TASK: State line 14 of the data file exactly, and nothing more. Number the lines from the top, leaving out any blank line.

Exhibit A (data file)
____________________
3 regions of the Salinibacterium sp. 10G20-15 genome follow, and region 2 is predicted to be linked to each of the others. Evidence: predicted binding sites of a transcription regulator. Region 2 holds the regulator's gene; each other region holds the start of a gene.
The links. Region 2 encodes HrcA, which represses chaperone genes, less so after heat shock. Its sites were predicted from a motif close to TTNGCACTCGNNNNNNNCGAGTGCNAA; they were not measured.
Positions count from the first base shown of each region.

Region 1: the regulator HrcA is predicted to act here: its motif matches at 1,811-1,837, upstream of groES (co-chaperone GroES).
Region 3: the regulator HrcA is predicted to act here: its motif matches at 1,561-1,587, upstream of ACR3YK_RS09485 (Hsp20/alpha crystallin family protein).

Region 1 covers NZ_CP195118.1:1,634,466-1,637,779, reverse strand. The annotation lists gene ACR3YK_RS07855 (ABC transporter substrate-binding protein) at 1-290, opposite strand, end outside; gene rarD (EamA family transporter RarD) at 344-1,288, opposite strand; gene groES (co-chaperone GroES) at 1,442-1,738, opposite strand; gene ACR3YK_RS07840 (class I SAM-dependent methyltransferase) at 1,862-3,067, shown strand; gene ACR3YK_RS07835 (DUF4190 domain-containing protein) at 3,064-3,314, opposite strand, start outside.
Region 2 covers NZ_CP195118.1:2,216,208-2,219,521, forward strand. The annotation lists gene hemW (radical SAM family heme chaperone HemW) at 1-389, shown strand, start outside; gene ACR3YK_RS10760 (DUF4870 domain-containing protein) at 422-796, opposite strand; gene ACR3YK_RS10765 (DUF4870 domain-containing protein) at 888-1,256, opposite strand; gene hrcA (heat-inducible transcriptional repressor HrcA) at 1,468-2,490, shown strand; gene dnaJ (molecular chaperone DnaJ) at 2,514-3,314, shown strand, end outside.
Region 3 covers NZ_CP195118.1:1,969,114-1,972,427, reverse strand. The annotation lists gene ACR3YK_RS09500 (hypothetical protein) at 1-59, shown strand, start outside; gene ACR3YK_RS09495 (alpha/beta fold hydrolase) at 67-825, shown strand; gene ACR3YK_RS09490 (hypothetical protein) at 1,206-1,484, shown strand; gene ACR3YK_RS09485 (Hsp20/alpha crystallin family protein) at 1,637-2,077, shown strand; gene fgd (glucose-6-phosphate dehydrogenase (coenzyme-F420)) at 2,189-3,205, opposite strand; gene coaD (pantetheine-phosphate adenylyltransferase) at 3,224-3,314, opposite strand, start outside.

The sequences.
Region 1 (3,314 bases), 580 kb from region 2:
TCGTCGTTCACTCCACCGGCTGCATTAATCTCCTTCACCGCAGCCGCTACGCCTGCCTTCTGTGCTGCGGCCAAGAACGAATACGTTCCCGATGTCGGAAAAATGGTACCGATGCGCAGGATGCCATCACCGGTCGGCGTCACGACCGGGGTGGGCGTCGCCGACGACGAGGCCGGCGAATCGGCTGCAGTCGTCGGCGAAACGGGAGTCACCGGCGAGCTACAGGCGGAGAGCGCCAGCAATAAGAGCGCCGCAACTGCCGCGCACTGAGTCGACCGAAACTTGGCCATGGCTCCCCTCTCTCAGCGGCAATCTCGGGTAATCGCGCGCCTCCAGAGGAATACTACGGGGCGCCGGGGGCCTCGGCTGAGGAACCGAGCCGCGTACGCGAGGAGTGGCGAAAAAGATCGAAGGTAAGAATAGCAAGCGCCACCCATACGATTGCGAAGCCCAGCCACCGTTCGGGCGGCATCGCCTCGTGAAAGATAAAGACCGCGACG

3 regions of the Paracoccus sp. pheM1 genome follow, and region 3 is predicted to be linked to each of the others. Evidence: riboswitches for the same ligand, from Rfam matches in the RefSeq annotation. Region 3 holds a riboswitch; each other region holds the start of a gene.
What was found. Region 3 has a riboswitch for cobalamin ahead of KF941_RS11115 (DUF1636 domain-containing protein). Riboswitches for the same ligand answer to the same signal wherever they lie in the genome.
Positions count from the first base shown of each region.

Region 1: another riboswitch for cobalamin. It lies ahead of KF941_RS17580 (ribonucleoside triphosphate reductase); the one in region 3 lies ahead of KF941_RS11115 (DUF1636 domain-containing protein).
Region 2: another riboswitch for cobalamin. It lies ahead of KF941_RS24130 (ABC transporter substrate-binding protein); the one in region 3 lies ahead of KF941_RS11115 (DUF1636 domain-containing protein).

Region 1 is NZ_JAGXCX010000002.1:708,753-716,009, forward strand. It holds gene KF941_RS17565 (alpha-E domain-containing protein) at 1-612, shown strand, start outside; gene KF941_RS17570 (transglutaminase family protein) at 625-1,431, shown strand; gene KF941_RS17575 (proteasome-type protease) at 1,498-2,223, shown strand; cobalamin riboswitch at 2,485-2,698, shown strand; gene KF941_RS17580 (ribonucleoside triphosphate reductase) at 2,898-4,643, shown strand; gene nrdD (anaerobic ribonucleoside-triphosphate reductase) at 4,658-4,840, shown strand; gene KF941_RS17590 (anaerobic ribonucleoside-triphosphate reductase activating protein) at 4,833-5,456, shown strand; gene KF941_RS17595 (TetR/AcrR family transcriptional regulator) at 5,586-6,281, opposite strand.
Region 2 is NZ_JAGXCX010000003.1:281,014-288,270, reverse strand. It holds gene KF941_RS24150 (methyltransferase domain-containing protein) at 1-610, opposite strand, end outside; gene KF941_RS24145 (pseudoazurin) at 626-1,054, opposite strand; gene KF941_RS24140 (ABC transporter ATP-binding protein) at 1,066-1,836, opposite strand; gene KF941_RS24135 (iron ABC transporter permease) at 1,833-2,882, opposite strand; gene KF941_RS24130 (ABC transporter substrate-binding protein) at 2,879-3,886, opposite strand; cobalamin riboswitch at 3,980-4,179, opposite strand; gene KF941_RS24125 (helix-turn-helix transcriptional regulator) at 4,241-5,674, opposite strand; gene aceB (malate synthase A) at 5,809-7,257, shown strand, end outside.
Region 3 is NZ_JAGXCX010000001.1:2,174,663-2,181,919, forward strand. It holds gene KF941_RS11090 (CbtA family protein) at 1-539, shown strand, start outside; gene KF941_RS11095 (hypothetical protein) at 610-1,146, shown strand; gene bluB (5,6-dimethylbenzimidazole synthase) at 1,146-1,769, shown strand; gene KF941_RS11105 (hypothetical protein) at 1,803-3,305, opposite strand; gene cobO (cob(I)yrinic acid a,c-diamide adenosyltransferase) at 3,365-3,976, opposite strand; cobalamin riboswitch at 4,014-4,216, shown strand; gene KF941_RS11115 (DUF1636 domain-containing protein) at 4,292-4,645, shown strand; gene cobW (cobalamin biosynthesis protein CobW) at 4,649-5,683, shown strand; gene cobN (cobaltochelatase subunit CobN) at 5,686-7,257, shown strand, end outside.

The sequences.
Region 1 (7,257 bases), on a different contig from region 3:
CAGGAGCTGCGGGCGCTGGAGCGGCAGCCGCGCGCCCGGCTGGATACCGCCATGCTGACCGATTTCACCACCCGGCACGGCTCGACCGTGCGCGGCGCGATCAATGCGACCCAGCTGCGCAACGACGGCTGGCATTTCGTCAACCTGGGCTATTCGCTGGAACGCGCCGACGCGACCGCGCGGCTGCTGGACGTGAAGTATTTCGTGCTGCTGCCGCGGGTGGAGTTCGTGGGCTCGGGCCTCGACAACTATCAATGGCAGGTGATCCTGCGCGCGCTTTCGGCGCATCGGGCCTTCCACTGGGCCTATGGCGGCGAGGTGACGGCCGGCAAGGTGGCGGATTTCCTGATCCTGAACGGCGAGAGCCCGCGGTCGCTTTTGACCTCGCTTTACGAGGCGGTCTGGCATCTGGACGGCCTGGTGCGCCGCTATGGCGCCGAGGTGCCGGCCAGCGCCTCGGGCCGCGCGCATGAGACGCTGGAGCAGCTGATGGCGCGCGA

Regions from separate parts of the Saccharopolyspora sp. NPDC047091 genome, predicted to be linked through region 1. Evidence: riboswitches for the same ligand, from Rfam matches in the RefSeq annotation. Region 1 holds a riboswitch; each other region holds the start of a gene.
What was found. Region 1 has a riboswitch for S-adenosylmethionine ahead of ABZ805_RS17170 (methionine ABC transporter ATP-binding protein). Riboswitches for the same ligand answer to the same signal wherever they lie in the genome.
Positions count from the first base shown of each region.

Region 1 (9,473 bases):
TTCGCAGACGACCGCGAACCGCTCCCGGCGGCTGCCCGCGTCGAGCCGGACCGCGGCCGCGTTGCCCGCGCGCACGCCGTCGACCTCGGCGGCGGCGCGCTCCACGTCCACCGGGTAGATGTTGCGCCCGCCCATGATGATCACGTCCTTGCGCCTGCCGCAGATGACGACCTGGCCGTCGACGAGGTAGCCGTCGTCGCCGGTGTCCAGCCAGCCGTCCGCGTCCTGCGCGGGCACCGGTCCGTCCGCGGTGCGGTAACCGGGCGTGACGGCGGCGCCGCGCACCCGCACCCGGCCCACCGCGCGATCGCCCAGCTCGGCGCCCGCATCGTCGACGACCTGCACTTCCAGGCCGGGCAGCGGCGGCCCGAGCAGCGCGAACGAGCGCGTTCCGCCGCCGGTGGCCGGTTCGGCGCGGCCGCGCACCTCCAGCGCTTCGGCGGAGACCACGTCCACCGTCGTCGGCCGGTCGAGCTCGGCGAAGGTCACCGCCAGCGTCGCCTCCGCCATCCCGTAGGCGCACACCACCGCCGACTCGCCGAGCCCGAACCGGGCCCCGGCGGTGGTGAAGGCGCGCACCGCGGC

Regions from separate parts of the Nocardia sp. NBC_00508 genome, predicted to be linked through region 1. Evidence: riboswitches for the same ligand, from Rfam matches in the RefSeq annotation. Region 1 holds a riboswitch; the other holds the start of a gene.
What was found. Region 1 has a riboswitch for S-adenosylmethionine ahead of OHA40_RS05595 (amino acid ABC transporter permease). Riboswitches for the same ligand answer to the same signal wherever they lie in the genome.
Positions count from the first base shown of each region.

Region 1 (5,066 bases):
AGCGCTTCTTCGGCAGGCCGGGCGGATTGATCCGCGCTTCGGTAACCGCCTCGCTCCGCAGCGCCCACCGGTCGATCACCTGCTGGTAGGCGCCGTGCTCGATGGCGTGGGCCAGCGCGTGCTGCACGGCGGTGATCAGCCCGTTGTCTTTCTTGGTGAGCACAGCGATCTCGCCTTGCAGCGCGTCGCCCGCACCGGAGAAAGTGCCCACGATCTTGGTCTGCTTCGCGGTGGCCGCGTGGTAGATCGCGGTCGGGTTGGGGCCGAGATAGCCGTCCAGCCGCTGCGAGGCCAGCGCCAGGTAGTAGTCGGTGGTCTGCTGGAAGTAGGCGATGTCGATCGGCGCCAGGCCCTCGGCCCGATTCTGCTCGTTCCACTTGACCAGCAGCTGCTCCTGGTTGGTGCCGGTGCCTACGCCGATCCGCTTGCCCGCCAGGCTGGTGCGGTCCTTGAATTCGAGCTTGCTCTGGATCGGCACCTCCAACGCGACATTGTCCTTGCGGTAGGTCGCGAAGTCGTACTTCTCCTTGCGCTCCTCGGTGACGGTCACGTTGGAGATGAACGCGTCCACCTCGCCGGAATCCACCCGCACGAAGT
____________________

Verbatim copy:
Positions count from the first base shown of each region.